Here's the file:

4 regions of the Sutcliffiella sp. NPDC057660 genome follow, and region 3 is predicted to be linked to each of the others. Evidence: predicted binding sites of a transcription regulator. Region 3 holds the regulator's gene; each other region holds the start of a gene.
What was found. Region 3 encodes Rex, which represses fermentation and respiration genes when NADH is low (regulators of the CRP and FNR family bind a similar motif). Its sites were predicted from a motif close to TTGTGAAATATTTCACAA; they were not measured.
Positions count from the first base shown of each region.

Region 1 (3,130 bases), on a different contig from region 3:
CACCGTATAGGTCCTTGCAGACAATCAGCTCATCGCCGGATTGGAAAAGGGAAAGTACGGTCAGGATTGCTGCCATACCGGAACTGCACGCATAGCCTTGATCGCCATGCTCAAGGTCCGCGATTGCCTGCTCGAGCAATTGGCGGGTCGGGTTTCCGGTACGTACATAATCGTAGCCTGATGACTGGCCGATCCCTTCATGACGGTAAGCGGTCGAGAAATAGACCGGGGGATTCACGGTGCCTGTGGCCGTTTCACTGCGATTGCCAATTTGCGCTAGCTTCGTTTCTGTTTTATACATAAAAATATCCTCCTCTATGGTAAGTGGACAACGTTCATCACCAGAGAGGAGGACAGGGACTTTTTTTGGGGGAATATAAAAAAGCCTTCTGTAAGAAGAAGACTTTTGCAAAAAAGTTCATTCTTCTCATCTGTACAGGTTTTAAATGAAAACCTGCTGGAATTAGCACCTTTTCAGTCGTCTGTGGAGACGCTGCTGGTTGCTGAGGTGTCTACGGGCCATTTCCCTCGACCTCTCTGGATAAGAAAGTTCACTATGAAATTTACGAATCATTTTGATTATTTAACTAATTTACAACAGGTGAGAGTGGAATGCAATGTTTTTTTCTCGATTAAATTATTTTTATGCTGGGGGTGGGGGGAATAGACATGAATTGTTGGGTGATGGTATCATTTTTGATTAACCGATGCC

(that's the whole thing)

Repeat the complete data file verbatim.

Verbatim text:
4 regions of the Sutcliffiella sp. NPDC057660 genome follow, and region 3 is predicted to be linked to each of the others. Evidence: predicted binding sites of a transcription regulator. Region 3 holds the regulator's gene; each other region holds the start of a gene.
What was found. Region 3 encodes Rex, which represses fermentation and respiration genes when NADH is low (regulators of the CRP and FNR family bind a similar motif). Its sites were predicted from a motif close to TTGTGAAATATTTCACAA; they were not measured.
Positions count from the first base shown of each region.

Region 1 (3,130 bases), on a different contig from region 3:
CACCGTATAGGTCCTTGCAGACAATCAGCTCATCGCCGGATTGGAAAAGGGAAAGTACGGTCAGGATTGCTGCCATACCGGAACTGCACGCATAGCCTTGATCGCCATGCTCAAGGTCCGCGATTGCCTGCTCGAGCAATTGGCGGGTCGGGTTTCCGGTACGTACATAATCGTAGCCTGATGACTGGCCGATCCCTTCATGACGGTAAGCGGTCGAGAAATAGACCGGGGGATTCACGGTGCCTGTGGCCGTTTCACTGCGATTGCCAATTTGCGCTAGCTTCGTTTCTGTTTTATACATAAAAATATCCTCCTCTATGGTAAGTGGACAACGTTCATCACCAGAGAGGAGGACAGGGACTTTTTTTGGGGGAATATAAAAAAGCCTTCTGTAAGAAGAAGACTTTTGCAAAAAAGTTCATTCTTCTCATCTGTACAGGTTTTAAATGAAAACCTGCTGGAATTAGCACCTTTTCAGTCGTCTGTGGAGACGCTGCTGGTTGCTGAGGTGTCTACGGGCCATTTCCCTCGACCTCTCTGGATAAGAAAGTTCACTATGAAATTTACGAATCATTTTGATTATTTAACTAATTTACAACAGGTGAGAGTGGAATGCAATGTTTTTTTCTCGATTAAATTATTTTTATGCTGGGGGTGGGGGGAATAGACATGAATTGTTGGGTGATGGTATCATTTTTGATTAACCGATGCC